Asset Allocation Weekly (September 23, 2016)

by Asset Allocation Committee

Profit margins are off their highs but have started to improve.

This chart takes total S&P 500 operating earnings as a percentage of GDP.  Excluding the financial crisis, operating earnings have been running between 5% and 6% of GDP for most of the past decade and a half.  In the middle of last year, this percentage fell below 5% and has remained below that threshold for the past four quarters.  Falling energy prices appear to be the culprit for the drop in margins.

We have a model for this series that is critical to our forecasts for S&P earnings.  It includes unit labor costs, net exports as a percentage of GDP, LIBOR, fed funds, national income accounts profits as a percentage of GDP, a national corporate cash flow estimate from the Financial Accounts of the U.S.,[1] the EUR/USD exchange rate and oil prices.  Based on these variables (and the forecasts coming from the Philadelphia FRB’s Survey of Professional Forecasters), we estimate S&P 500 earnings as a percentage of GDP.

Here is our updated model.

By Q1 2017, margins should rise back to 5%.  Given the current divisor, S&P earnings for this year are expected at $107.09, and $113.89 for 2017.[2]  These are much lower than what is being discussed in the financial press, mostly due to the wide divergence between Thomson-Reuters and S&P’s earnings numbers.[3]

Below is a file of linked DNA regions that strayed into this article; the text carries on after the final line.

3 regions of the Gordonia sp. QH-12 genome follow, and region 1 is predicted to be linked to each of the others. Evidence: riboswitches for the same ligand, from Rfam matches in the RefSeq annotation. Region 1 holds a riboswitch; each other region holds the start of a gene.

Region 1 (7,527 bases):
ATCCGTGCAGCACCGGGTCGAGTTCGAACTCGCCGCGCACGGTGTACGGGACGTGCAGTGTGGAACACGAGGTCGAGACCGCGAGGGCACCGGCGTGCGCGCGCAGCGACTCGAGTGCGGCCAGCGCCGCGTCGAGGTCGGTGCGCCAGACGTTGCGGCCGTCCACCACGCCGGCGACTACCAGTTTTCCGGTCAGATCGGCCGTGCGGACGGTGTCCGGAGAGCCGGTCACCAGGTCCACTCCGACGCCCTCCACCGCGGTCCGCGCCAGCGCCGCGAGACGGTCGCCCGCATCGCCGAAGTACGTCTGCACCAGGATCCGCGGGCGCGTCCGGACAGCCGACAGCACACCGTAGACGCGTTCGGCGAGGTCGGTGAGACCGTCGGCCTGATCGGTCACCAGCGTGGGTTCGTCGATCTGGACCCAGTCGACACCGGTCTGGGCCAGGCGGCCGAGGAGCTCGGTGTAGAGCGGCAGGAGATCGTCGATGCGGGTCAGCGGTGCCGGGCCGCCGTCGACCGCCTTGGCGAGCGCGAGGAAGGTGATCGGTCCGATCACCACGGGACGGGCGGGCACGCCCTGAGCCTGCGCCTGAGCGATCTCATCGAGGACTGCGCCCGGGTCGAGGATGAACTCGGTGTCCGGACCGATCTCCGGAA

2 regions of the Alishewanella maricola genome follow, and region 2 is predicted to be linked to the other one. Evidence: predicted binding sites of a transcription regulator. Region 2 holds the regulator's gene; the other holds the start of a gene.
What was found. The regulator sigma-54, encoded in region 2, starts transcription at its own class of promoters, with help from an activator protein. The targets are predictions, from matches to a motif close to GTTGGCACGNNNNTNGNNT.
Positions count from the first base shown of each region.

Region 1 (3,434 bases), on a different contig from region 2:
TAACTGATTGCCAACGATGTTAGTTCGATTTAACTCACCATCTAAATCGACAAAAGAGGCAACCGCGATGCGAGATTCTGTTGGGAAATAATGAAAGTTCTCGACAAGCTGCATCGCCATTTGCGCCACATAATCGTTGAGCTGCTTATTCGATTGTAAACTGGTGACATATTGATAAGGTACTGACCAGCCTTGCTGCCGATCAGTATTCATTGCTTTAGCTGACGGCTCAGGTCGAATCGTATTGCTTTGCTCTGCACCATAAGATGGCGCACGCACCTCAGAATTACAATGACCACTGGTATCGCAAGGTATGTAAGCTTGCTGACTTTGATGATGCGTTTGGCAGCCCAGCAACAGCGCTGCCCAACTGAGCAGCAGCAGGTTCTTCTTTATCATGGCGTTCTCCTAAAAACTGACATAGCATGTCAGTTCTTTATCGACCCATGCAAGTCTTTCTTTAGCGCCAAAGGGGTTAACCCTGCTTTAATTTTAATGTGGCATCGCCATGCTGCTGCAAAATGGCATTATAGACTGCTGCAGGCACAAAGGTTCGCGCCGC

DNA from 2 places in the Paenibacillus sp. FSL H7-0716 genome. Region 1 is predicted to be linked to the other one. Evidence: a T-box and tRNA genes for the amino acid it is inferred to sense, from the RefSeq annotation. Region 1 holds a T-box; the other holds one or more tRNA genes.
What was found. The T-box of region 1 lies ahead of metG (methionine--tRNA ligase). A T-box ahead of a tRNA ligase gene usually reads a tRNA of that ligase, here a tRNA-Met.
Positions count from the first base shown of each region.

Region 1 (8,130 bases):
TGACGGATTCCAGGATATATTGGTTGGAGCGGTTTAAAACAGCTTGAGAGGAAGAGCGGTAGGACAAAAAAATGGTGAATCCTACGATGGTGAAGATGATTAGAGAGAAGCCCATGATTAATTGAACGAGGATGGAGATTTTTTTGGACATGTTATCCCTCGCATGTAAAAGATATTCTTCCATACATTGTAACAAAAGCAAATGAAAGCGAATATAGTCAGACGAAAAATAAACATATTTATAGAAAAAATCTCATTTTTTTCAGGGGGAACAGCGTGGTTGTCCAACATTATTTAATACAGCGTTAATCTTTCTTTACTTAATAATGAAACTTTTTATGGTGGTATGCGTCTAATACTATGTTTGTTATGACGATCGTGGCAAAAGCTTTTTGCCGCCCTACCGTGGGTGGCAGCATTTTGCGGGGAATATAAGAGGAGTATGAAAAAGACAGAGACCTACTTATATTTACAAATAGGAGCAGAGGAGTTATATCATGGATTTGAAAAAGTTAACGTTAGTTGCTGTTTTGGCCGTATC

The key to the forecast is that the dollar will gradually weaken as the terminal rate is lowered for fed funds and as oil prices recover to $52 by mid-2017.  If the dollar unexpectedly strengthens, which would also lower oil prices, we would need to adjust our forecasts lower.  Of course, this also means that earnings will exceed our current estimates if the dollar weakens more than we expect (EUR/USD > $1.14) and/or oil prices rise more than forecast.  The actual recovery in margins is a welcome sign for earnings, although we believe that most of this good news is already reflected in current prices.  However, the good news is that, barring a recession, we should avoid a major market correction.

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[1] Also known as the Flow of Funds report.

[2] This change reduces our estimate for 2016 from $107.82, but increases our forecast for 2017 from $109.32.

[3] We analyzed this issue in the AAW from 7/15/2016.